EMAIL mj.morris@live.ca


Thursday, March 26, 2015

Allan Ritchie shares life and experience with grandson Lark in 'First Communion - Last Communion'

Allan Ritchie with pike 1954 (Ritchie collection)
Writing about his grandfather Allan Ritchie, his grandson Lark noted that he was probably the first 'High-Tech Communication Specialist' out of Moose Factory. He arrived in Chapleau in 1904.
Mr. Ritchie, who was a familiar participant in Chapleau parades, worked a large part of his life as a CPR telegraph operator at various relay points west and east of Chapleau. Allan Earland Ritchie died in may 1961.
I am delighted that through Brian Ritchie, Lark's brother, I am able to share "First Communion - Last Communion', written about time spent with his grandfather. It first appeared in www.kamazooie.com 
'First Communion - Last Communion' by Lark Ritchie
On a Thursday evening in May, in the Spring of 1961, my mother fried some pike fillets and sent me with them to the Lady Minto Hospital. I brought them to my grandfather, who lay there in the last stages of cancer. I was twelve years old, and he, sixty seven.
"Hello", I said, as I entered his room. He opened his eyes and looked up with a short reply. "Hi Boy, sit down". I sat. He arranged himself, moving a pillow under his side, facing me. We both knew his conditions, though we did not talk about it.
A silence continued. We were used to silence, we had spent my life until that point as grandfather and grandson. Walking and sitting together; few words, long periods of silence, interspersed with teachings and play that helped make me who I am today.
I handed him a small brown paper bag. "Mommy made some fish for you," I mumbled, and handed the bag to him. He accepted the bag, and pulled out two packages wrapped in white translucent waxed paper. He unwrapped one. "Ooo, Fish", he said. His expression conveyed that this was an important thing, and that somehow, I was special for bringing it to him. "Where is it from? What kind?"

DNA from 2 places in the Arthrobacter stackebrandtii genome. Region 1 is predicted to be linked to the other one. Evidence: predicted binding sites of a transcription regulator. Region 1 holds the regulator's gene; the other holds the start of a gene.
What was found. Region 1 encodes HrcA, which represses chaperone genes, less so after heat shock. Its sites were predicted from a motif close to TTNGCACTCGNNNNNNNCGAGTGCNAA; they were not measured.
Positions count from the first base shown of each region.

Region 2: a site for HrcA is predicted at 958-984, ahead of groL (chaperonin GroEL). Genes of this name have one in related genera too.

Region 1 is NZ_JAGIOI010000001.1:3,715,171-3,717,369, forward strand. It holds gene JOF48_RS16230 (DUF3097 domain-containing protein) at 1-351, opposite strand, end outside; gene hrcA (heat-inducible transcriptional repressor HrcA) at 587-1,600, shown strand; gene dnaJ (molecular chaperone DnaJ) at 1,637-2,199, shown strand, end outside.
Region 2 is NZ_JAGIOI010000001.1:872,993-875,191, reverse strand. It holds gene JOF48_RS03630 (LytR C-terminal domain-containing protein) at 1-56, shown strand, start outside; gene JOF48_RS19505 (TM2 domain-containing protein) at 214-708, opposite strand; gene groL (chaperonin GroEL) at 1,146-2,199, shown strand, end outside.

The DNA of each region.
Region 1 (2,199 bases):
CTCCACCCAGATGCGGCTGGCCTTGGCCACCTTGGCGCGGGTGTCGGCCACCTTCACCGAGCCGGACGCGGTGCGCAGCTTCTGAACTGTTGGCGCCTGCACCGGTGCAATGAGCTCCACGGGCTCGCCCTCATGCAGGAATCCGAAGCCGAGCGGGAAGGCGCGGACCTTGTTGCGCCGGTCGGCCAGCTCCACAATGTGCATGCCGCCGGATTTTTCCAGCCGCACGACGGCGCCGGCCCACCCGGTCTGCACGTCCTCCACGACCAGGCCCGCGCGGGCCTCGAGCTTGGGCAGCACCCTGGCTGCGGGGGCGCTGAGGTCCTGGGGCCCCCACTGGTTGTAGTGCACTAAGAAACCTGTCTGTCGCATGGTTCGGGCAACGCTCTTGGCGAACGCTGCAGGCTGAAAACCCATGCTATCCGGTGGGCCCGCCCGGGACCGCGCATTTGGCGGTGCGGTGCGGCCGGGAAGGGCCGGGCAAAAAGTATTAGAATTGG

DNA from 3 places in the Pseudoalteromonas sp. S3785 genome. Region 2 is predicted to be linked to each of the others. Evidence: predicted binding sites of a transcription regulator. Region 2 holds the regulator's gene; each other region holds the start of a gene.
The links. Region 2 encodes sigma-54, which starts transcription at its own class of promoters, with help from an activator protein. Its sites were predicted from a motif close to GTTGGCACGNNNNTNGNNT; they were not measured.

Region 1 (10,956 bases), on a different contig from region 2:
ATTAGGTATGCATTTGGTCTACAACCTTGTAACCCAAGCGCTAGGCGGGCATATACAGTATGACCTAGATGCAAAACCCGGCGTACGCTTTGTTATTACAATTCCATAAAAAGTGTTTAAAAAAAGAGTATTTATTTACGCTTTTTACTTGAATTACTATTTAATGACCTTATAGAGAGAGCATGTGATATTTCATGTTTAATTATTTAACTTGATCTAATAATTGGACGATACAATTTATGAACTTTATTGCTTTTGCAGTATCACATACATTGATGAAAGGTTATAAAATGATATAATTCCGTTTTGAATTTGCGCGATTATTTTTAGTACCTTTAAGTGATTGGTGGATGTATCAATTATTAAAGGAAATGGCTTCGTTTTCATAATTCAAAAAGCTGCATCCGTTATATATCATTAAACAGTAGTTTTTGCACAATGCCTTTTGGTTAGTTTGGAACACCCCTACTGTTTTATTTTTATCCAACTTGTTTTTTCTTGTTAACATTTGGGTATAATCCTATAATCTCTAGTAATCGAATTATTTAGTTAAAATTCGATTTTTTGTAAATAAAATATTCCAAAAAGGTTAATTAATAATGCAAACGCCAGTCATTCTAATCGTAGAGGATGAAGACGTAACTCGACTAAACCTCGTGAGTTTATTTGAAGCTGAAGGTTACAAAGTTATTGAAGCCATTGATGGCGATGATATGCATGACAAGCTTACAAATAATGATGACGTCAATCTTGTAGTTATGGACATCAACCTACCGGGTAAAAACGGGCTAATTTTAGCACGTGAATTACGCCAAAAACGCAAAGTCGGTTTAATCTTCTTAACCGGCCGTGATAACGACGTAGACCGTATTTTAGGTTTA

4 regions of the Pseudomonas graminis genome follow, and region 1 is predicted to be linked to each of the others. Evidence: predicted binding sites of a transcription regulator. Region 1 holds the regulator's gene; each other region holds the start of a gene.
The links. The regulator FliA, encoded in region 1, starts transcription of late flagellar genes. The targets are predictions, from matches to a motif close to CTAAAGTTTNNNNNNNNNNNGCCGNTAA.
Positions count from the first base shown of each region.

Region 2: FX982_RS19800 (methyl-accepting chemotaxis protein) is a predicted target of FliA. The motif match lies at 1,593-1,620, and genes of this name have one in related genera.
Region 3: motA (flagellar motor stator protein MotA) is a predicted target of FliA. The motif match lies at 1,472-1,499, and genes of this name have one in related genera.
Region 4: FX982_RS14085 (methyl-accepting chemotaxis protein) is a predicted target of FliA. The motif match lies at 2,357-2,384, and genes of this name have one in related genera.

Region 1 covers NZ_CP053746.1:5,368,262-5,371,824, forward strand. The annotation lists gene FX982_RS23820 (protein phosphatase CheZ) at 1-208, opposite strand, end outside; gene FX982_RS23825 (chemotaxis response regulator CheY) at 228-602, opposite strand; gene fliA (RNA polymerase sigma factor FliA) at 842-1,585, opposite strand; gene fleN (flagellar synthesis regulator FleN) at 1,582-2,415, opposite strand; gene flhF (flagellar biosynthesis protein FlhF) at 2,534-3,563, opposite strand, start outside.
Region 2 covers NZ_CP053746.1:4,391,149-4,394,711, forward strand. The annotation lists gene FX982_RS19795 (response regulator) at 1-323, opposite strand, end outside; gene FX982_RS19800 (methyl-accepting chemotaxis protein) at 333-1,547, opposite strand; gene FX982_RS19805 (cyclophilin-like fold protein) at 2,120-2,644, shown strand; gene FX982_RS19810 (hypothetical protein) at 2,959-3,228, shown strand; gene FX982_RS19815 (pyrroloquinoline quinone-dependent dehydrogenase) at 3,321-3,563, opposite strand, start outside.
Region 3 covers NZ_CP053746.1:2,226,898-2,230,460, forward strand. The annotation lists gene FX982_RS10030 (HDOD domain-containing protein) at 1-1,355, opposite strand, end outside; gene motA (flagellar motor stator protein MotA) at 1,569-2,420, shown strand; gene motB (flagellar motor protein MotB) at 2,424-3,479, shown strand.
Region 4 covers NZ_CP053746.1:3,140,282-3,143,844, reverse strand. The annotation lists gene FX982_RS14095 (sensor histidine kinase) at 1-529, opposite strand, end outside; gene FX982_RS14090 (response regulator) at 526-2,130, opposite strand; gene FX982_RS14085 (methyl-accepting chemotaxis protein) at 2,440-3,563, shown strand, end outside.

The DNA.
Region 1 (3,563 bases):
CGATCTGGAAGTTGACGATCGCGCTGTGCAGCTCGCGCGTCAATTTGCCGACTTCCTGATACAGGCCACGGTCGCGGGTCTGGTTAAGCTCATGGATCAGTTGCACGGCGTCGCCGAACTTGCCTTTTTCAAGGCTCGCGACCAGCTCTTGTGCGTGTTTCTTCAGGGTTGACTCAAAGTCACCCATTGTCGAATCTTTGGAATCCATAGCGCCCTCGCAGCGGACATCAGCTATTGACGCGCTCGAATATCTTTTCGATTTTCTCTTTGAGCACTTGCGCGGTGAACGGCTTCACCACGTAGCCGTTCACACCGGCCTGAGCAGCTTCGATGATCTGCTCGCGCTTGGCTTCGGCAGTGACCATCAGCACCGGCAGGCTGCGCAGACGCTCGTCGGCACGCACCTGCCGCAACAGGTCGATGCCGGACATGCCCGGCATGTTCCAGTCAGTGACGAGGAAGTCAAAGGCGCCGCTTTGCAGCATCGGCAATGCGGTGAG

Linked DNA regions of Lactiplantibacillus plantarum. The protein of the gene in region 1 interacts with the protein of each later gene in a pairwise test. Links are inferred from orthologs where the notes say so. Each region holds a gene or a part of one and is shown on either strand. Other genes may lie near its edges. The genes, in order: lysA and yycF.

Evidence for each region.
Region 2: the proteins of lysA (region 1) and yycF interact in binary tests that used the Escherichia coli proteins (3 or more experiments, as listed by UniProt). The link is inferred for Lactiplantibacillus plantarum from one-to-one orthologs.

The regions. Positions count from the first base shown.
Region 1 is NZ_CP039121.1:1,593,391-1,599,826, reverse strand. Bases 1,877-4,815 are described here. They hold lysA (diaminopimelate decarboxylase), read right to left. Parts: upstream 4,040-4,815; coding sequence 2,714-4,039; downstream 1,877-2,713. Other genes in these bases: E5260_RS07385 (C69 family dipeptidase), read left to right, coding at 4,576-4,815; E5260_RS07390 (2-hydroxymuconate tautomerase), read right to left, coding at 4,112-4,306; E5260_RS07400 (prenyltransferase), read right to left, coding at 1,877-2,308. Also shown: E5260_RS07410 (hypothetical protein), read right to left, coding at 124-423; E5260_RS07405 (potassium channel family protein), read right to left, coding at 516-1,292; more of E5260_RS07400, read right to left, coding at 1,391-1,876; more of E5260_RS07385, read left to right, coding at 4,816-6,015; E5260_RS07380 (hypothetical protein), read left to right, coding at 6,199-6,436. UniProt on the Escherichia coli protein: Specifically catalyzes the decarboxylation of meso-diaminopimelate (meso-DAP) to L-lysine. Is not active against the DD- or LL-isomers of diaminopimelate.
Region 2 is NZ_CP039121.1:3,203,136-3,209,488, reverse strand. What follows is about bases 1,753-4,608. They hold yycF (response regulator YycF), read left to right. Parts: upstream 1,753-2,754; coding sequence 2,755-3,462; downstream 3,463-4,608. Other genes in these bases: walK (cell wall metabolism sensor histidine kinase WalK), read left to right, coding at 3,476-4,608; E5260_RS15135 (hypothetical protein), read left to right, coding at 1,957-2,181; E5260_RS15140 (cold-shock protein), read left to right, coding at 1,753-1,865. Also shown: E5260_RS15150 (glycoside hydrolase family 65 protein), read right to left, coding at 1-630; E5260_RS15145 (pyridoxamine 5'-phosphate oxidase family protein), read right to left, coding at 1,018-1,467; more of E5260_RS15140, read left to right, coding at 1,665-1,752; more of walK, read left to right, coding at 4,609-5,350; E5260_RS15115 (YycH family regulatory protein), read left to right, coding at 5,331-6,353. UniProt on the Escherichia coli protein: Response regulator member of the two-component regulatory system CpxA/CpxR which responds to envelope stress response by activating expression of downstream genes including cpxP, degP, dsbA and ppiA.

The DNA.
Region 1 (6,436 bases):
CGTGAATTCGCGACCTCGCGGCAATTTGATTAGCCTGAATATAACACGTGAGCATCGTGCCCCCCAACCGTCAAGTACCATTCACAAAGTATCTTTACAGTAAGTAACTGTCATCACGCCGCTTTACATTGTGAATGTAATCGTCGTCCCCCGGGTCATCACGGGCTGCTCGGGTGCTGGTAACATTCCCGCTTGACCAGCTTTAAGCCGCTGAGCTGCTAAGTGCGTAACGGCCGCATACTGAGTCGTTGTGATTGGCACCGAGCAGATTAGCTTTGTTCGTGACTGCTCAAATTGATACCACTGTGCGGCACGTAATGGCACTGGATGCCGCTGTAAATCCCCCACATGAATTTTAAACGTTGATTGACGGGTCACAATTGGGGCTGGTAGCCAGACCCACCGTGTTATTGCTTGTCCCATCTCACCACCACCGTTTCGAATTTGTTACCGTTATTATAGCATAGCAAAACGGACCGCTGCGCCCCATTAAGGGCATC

"It’s Pike," I replied, "From down the river."
"Who caught it?"
"Daddy caught it. Down past the rapids, in the weedbed near the beach."
We both knew that place; we had traveled the river and each bend, each weed bed was as familiar to us as the cupboards of our homes. For others who travel the river, that spot is on the east side of Henderson Lake, a small sand beach now used by hunters in the fall as a moose hunt campground.
Again we entered a moment of silence, as he broke a fillet into two. "Have some with me," and he handed me a small piece. "I already ate," I said, "we had it for supper." He offered it again, urging the fragment towards me, "Have just a little piece with me; it’s better to eat together."
I took it and ate it.
Allan Ritchie Chapleau carnival (Ritchie collection)
For some seconds, we chewed, and swallowed. "It’s good." The short sentence trailed off, almost a whisper. I watched him break off another piece, which he handed to me. I accepted it. He broke off one for himself, and as he did, I saw tears in his eyes. The first tears I had ever seen in those eyes, and the last. My own eyes welled with the same warm water. He rolled onto his back, looked at me, and his hand motioned, "Eat." He placed his own piece into his mouth, and chewed. I did the same.
He looked up, past the hospital ceiling towards a sky he saw in his mind, "We used to camp there, on that beach, it is a good place for a break; to cook." He wiped his lips, and then his eyes; first one, and then the other. "Across the river, there is a small bay; behind the island. It’s another good place to fish." And he told me a story of a fish he had caught there, and how he had used a green line and a sucker to catch it, and how it had flopped in the canoe. He told me one more; of a bear on a rock, just down the river a bit.
Our tears had passed, and he asked me about school, and what it was like outside. I do not remember what else we talked about, or when, or how I left. But it was the last time we ate together, and talked of fishing and hunting, of canoeing and camping. I saw him one more time; two days before the end. He was unaware.
We had shared a fish. Looking back at it now, it was an act of communion. A final sharing of knowledge, and being together. A passing. The basis of that communion was the river, and the life and lifestyle it provided. Two people connecting, two adjacent generations. Two ages of humanity; one moving into the past, one into the future, bound together by memories of a river. Saying goodbye.
This little story illustrates the central significance of the environment in many Native American lives. When in the last days of life, a man remembers and shares life and experience in the context and framework of a river, we begin to understand the subtle, yet vital interweaving of ecology and being, a fundamental entity in personal and social identity.

My very best wishes for a most blessed and Happy Easter, My email is mj.morris@live.ca

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Michael J Morris

Michael J Morris
MJ with Buckwheat (1989-2009) Photo by Leo Ouimet


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Following the American Dream from Chapleau. CLICK ON IMAGE